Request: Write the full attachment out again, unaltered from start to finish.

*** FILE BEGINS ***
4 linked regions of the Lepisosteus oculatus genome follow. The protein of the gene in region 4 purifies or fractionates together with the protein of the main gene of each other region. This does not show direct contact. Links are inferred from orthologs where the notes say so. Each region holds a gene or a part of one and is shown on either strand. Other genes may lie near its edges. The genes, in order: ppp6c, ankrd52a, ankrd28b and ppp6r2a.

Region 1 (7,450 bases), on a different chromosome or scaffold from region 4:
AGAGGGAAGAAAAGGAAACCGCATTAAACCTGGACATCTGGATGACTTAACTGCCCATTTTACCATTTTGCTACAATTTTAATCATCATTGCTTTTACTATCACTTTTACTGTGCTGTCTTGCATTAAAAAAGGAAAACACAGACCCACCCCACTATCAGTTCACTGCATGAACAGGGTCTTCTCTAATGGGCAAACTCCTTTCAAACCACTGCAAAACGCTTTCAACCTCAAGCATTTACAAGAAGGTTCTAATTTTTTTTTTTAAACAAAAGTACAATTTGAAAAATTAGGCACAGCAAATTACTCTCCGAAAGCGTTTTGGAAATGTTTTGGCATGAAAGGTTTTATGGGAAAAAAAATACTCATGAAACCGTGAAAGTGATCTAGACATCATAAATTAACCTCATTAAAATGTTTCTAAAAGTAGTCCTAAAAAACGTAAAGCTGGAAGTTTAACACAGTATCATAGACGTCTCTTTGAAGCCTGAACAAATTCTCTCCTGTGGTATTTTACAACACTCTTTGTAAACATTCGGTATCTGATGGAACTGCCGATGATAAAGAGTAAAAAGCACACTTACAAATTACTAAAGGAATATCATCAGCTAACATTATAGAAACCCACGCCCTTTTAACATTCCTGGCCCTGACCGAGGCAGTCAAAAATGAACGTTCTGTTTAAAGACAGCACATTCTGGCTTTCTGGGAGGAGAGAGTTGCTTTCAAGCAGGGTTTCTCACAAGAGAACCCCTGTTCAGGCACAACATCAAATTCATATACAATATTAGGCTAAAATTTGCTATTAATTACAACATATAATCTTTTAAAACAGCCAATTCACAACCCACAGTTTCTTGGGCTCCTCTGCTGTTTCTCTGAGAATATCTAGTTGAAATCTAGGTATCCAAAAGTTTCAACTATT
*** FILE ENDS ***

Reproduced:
4 linked regions of the Lepisosteus oculatus genome follow. The protein of the gene in region 4 purifies or fractionates together with the protein of the main gene of each other region. This does not show direct contact. Links are inferred from orthologs where the notes say so. Each region holds a gene or a part of one and is shown on either strand. Other genes may lie near its edges. The genes, in order: ppp6c, ankrd52a, ankrd28b and ppp6r2a.

Region 1 (7,450 bases), on a different chromosome or scaffold from region 4:
AGAGGGAAGAAAAGGAAACCGCATTAAACCTGGACATCTGGATGACTTAACTGCCCATTTTACCATTTTGCTACAATTTTAATCATCATTGCTTTTACTATCACTTTTACTGTGCTGTCTTGCATTAAAAAAGGAAAACACAGACCCACCCCACTATCAGTTCACTGCATGAACAGGGTCTTCTCTAATGGGCAAACTCCTTTCAAACCACTGCAAAACGCTTTCAACCTCAAGCATTTACAAGAAGGTTCTAATTTTTTTTTTTAAACAAAAGTACAATTTGAAAAATTAGGCACAGCAAATTACTCTCCGAAAGCGTTTTGGAAATGTTTTGGCATGAAAGGTTTTATGGGAAAAAAAATACTCATGAAACCGTGAAAGTGATCTAGACATCATAAATTAACCTCATTAAAATGTTTCTAAAAGTAGTCCTAAAAAACGTAAAGCTGGAAGTTTAACACAGTATCATAGACGTCTCTTTGAAGCCTGAACAAATTCTCTCCTGTGGTATTTTACAACACTCTTTGTAAACATTCGGTATCTGATGGAACTGCCGATGATAAAGAGTAAAAAGCACACTTACAAATTACTAAAGGAATATCATCAGCTAACATTATAGAAACCCACGCCCTTTTAACATTCCTGGCCCTGACCGAGGCAGTCAAAAATGAACGTTCTGTTTAAAGACAGCACATTCTGGCTTTCTGGGAGGAGAGAGTTGCTTTCAAGCAGGGTTTCTCACAAGAGAACCCCTGTTCAGGCACAACATCAAATTCATATACAATATTAGGCTAAAATTTGCTATTAATTACAACATATAATCTTTTAAAACAGCCAATTCACAACCCACAGTTTCTTGGGCTCCTCTGCTGTTTCTCTGAGAATATCTAGTTGAAATCTAGGTATCCAAAAGTTTCAACTATT